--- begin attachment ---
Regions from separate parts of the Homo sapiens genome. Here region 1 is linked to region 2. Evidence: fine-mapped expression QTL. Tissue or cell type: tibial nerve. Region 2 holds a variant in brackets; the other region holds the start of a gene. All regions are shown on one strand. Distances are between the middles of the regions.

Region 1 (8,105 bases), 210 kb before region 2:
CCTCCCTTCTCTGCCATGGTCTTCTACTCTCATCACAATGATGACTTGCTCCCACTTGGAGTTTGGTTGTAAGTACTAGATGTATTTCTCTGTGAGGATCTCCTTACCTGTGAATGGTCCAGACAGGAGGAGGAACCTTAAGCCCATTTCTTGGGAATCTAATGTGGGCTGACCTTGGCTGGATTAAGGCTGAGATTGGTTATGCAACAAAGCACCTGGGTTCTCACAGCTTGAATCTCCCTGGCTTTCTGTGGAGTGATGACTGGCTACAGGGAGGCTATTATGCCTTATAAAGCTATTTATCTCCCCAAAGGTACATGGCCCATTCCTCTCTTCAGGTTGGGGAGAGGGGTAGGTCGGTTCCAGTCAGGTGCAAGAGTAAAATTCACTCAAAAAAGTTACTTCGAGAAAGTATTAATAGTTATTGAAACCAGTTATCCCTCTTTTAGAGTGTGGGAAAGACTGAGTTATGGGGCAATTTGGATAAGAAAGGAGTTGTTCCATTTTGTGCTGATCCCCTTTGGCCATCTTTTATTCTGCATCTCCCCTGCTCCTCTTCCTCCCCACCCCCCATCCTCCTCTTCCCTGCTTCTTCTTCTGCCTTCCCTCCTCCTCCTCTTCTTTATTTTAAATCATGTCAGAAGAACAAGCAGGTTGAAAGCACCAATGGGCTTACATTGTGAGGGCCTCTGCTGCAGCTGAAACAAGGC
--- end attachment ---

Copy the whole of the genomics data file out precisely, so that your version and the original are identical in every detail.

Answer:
Regions from separate parts of the Homo sapiens genome. Here region 1 is linked to region 2. Evidence: fine-mapped expression QTL. Tissue or cell type: tibial nerve. Region 2 holds a variant in brackets; the other region holds the start of a gene. All regions are shown on one strand. Distances are between the middles of the regions.

Region 1 (8,105 bases), 210 kb before region 2:
CCTCCCTTCTCTGCCATGGTCTTCTACTCTCATCACAATGATGACTTGCTCCCACTTGGAGTTTGGTTGTAAGTACTAGATGTATTTCTCTGTGAGGATCTCCTTACCTGTGAATGGTCCAGACAGGAGGAGGAACCTTAAGCCCATTTCTTGGGAATCTAATGTGGGCTGACCTTGGCTGGATTAAGGCTGAGATTGGTTATGCAACAAAGCACCTGGGTTCTCACAGCTTGAATCTCCCTGGCTTTCTGTGGAGTGATGACTGGCTACAGGGAGGCTATTATGCCTTATAAAGCTATTTATCTCCCCAAAGGTACATGGCCCATTCCTCTCTTCAGGTTGGGGAGAGGGGTAGGTCGGTTCCAGTCAGGTGCAAGAGTAAAATTCACTCAAAAAAGTTACTTCGAGAAAGTATTAATAGTTATTGAAACCAGTTATCCCTCTTTTAGAGTGTGGGAAAGACTGAGTTATGGGGCAATTTGGATAAGAAAGGAGTTGTTCCATTTTGTGCTGATCCCCTTTGGCCATCTTTTATTCTGCATCTCCCCTGCTCCTCTTCCTCCCCACCCCCCATCCTCCTCTTCCCTGCTTCTTCTTCTGCCTTCCCTCCTCCTCCTCTTCTTTATTTTAAATCATGTCAGAAGAACAAGCAGGTTGAAAGCACCAATGGGCTTACATTGTGAGGGCCTCTGCTGCAGCTGAAACAAGGC